At first, I thought, how will we survive in this tiny home during a lockdown? I cannot go out for work, and with that, what about my income? Another thing is that I have a son with special needs. He also has to go to a school for kids who are the same as him. And my son, well, let’s just say he needs constant prompting. I shook off that fact, but now, I can say for sure that I have survived it. My son and I have survived at home and under lockdown without having to go out in public.
He will need assistance right now so that I could prepare him when he becomes an adult. I would gladly take care of my son up until he grows old, but by nature, I am sure that he will have to bury me. With that, when he was diagnosed with ASD, I had to make sure that my boy can and will be able to take care of himself.
I noticed something different from his behavior when he was about four years old. My son would not react as much when he got hurt. I would not even hear him cry. Not one sound. The sight of blood did not scare him. But he would shout and get angry over petty things, like if there was a loud honk or if the TV had a high volume. I thought, at first, that he had sensitive ears. And like any mother should have done, I brought him to the ear specialist only to find out that his hearing was normal. The specialist did say that I must bring my boy to the pediatrician for further testing. And so I did.
The doctor did some tests, and all his vitals were normal. He did say that my son was unusually quiet and that he would not respond to him (the doctor) as much as any regular kid would. With that observation, the pediatrician told me that he wanted to send my son to a different doctor, another doctor for kids, who specialized in neurodevelopment conditions. All I could say that time was, “Yes, let’s do it.”
When I got home that night, I searched for the meaning of that kind of doctor, and I found what his specialty was all about. I had reservations if my son needed to see that type of specialist. Did my son have a disorder? It took me about five minutes to decide, and I told myself that it is better to be safe than sorry.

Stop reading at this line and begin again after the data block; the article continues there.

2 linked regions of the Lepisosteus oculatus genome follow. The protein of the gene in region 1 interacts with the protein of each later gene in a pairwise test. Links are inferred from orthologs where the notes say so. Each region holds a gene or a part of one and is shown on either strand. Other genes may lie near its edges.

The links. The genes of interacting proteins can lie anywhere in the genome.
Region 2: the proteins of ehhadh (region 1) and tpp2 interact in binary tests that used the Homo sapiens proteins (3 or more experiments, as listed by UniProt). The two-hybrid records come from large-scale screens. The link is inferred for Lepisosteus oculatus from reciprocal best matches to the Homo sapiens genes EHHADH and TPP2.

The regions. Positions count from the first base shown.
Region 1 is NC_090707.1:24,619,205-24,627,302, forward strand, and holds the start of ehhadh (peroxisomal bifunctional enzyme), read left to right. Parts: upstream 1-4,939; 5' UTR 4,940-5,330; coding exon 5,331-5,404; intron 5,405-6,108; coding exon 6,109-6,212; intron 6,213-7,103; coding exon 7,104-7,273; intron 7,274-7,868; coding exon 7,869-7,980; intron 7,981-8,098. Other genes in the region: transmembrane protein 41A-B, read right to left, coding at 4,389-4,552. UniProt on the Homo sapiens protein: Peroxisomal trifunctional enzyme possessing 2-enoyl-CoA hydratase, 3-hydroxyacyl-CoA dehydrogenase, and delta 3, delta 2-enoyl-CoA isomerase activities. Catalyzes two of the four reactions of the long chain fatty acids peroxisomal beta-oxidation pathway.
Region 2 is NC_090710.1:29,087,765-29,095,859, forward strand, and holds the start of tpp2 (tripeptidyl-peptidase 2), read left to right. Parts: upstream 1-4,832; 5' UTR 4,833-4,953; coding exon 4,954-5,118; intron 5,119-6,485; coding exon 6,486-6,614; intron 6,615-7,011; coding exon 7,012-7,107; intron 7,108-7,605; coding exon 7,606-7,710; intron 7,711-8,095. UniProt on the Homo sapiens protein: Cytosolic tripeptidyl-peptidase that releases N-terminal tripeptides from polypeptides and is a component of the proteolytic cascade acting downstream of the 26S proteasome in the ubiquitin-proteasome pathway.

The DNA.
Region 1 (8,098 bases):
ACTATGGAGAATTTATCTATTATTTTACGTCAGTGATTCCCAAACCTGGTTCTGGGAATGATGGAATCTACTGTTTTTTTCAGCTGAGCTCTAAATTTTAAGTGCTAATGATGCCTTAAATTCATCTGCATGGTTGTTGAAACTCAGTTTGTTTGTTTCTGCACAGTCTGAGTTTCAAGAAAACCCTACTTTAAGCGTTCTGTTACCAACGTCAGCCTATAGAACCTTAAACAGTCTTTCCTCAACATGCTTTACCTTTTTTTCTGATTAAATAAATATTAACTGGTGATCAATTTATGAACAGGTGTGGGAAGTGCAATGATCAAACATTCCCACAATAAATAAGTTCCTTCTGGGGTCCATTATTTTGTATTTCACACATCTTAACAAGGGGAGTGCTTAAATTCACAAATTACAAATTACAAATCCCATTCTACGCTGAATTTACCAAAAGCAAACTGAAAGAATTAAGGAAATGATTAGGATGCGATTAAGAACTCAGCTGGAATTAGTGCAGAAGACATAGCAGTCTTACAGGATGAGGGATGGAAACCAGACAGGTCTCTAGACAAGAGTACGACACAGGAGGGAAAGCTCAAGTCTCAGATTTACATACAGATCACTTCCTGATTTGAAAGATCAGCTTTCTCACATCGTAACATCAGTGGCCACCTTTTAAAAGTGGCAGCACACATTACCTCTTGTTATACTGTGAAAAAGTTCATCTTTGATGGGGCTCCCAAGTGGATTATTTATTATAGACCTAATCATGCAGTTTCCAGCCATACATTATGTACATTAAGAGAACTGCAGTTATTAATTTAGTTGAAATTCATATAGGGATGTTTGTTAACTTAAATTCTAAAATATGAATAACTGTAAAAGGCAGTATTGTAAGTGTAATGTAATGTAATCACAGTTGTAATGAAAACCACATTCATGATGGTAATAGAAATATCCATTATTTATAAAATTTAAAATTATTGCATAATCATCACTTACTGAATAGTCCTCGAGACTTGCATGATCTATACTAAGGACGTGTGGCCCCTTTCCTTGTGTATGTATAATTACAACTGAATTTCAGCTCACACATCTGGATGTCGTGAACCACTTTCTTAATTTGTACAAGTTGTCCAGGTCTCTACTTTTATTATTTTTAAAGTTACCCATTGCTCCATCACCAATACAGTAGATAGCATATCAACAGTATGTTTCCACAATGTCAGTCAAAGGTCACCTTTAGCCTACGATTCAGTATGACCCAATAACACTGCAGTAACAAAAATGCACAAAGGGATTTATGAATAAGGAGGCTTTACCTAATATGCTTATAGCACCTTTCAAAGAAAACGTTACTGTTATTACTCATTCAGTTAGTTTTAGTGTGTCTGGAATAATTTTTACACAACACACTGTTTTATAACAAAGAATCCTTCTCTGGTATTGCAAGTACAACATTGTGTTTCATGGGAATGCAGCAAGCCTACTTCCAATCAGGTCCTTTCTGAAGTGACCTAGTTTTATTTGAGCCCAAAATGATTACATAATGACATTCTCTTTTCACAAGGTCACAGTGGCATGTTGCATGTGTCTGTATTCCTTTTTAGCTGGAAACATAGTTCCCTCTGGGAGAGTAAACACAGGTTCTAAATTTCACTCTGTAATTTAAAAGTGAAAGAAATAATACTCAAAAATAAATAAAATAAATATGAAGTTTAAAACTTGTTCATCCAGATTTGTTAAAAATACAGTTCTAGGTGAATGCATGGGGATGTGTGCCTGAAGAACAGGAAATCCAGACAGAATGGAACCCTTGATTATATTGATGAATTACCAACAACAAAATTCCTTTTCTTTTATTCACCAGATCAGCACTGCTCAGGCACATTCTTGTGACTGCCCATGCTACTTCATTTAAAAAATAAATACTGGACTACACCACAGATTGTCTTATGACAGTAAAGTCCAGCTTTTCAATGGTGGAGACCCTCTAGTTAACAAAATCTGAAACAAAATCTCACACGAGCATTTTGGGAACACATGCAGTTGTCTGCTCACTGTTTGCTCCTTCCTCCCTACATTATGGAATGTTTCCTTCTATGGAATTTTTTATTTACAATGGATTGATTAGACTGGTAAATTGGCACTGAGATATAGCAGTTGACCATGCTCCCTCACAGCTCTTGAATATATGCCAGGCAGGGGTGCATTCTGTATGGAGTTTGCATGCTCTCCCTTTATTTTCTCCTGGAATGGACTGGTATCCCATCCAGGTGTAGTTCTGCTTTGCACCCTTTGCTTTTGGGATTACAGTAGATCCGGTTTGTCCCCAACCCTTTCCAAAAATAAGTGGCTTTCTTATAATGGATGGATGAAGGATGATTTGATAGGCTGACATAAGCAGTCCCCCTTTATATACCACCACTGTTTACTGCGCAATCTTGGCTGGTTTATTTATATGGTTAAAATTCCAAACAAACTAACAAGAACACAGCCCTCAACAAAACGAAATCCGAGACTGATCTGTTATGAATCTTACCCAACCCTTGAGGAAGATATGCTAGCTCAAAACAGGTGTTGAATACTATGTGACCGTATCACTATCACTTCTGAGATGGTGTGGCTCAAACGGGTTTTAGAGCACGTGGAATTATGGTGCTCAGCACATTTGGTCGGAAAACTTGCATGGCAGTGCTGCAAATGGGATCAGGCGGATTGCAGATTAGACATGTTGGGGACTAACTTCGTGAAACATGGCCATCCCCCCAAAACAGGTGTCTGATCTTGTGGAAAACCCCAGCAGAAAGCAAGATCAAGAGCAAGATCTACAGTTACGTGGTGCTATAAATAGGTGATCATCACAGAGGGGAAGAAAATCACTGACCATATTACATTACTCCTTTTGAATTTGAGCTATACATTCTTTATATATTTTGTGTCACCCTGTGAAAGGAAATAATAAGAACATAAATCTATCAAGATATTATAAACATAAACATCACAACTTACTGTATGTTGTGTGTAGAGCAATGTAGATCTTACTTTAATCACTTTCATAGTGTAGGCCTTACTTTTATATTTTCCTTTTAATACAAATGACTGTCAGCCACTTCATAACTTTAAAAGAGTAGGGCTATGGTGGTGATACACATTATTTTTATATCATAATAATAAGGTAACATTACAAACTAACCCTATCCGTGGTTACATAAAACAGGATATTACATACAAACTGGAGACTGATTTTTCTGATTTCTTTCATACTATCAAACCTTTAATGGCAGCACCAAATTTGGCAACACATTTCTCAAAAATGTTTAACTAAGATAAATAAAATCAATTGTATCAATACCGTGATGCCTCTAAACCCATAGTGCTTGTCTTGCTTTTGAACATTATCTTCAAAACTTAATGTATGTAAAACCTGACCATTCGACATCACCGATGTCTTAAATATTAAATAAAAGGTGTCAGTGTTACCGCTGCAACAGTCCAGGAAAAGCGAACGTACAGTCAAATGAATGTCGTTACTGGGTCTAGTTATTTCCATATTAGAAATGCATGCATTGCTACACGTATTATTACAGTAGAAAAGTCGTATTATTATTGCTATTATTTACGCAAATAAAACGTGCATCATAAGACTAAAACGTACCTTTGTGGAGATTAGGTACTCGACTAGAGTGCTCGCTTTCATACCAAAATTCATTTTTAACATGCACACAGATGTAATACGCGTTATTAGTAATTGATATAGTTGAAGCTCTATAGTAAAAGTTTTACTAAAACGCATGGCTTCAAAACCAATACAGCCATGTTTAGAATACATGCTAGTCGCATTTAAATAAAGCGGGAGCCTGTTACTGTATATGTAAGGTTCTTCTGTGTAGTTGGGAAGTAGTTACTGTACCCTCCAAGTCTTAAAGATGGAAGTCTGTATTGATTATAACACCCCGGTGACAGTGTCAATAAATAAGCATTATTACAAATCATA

The appointment date came, and true enough, my son was diagnosed with ASD. Autism Spectrum Disorder which means that my son has delays in his neurodevelopment. My first word to the doctor was – cure. He told me that there is no cure for ASD, but there is the management and that my son would need my help, my utmost patience, devotion, and deep love. Right then and there, I devoted half of my life to my son and his needs. Now that he is eleven and almost a teenager, I feel so good about myself. My son is coping with his disorder, one day at a time, and he is also self-sufficient. We even have a schedule during the lockdown. My worries were diffused when his teacher called me up and said that they would have online lessons. As for his therapy, it will be done online as well.
My work panned out too. Our company gave us two weeks’ leave with pay, and then we opened our doors to the public through online platforms. Our boss had to slash half of our pay just so to accommodate everyone, and we all agreed. Instead of some co-workers losing their jobs, we would all sacrifice so that we will all live.
It is not difficult to be in a lockdown with your ASD son, especially when he is managing his behavior well.